In the same year as the Battle of Uhud, 625 A.D., seven men of the Banu Qara tribe came to Medinah and asked the Holy Prophet to send some missionaries to their area to teach them the Holy Quran and Islam. The Holy Prophet had already started sending missionaries to the various tribes and this time sent six of his own Companions for this purpose.

When these six missionaries reached the place called ar Raji belonging to the tribe of Banu Hudhayl, they were set upon by two hundred men. Four of the missionaries were killed in the fight and two, Zayd bin Dathinah and Khubayb, were taken prisoners and sold to the Meccans who intended to kill them to avenge the deaths of their own relatives in the Battle of Badr.

When Zayd was going to be beheaded, Abu Sufyan asked him:

"Tell me, O Zayd, would you not prefer that Muhammad was here in your place to receive this punishment while you were safe at home with your people?"

Zayd replied:

"I certainly prefer that Muhammad be where he is, safe from all harm. It is more preferable to me than my being with my own people."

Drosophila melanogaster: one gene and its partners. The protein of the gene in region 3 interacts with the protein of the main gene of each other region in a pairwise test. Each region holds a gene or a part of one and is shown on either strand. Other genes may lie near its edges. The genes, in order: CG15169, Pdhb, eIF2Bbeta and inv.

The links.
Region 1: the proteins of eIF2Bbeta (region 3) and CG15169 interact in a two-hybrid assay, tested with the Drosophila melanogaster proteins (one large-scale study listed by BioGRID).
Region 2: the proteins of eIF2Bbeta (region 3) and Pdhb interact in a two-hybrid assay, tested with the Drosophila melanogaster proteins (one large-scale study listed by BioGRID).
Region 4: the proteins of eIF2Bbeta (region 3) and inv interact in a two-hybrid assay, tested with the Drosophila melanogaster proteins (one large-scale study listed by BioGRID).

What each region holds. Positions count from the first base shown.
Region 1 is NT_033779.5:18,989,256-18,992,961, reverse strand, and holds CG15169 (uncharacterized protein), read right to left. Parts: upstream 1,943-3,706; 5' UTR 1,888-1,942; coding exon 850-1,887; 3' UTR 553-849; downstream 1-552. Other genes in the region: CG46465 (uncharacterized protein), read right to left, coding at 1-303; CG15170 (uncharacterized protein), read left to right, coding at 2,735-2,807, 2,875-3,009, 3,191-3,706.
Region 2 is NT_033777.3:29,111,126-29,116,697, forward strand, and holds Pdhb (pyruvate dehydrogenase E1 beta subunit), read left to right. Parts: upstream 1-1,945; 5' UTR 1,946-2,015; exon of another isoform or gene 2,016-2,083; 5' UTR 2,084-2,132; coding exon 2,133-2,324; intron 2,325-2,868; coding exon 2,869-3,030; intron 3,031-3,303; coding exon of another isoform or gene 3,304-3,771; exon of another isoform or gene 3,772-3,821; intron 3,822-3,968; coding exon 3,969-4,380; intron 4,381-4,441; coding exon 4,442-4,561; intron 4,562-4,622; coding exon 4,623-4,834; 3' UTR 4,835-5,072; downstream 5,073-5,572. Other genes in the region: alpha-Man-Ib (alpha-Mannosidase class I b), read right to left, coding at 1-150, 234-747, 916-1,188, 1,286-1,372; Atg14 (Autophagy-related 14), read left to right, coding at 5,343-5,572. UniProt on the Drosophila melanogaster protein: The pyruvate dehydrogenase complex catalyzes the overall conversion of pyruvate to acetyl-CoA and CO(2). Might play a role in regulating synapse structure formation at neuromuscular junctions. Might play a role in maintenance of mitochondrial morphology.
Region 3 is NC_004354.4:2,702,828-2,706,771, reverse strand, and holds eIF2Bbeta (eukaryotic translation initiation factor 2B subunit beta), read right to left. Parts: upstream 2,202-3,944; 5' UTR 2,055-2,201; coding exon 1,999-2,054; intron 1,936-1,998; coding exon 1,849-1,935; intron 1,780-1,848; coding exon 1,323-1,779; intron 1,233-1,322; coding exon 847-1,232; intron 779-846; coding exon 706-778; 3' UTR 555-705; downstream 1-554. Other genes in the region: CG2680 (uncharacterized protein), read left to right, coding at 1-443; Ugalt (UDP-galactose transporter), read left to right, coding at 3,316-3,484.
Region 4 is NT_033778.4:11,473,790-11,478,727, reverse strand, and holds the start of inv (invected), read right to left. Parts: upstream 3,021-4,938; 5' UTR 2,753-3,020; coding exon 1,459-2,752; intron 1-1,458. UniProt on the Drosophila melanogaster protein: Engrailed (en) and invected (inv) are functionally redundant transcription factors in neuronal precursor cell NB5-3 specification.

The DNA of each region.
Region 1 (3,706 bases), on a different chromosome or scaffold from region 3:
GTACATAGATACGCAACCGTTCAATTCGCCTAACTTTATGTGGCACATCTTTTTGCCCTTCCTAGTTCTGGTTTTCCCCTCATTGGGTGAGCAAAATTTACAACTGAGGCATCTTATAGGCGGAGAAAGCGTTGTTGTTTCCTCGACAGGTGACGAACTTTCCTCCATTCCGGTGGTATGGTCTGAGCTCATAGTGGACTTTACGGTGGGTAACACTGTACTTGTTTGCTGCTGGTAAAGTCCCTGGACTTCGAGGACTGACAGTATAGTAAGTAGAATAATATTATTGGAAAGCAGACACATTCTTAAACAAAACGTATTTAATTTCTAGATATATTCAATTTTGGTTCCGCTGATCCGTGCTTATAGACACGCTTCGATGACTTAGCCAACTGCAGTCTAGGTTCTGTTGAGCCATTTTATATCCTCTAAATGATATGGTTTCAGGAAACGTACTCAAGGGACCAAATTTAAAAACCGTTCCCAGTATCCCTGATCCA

Abu Sufyan was amazed at this answer and this display of love and loyalty by the Companions of the Holy Prophet for him. Zayd was beheaded.

When the other Muslim prisoner, Khubayb, was taken out to be executed in front of the people of Mecca, he asked for permission to say a Nafl Prayer, which he made very short. After completing his Prayer he told his executioner:

"I wanted to prolong my Prayer but was afraid that you might think that I was not ready to die."

Soon after the incident of ar Raji, a man named Abu Bata came to Medinah and asked for enlightenment in the religion of Islam. After being instructed in the new faith, Abu Bara requested the Holy Prophet to send some Huffaz, the Memorizers of the Holy Quran, to the people of Najd to preach them Islam. The Holy Prophet was afraid for the lives of his Companions and turned down the request. But when Abu Bata gave personal guarantees for their protection, the Holy Prophet acceded to his request and sent with him seventy Muslim missionaries.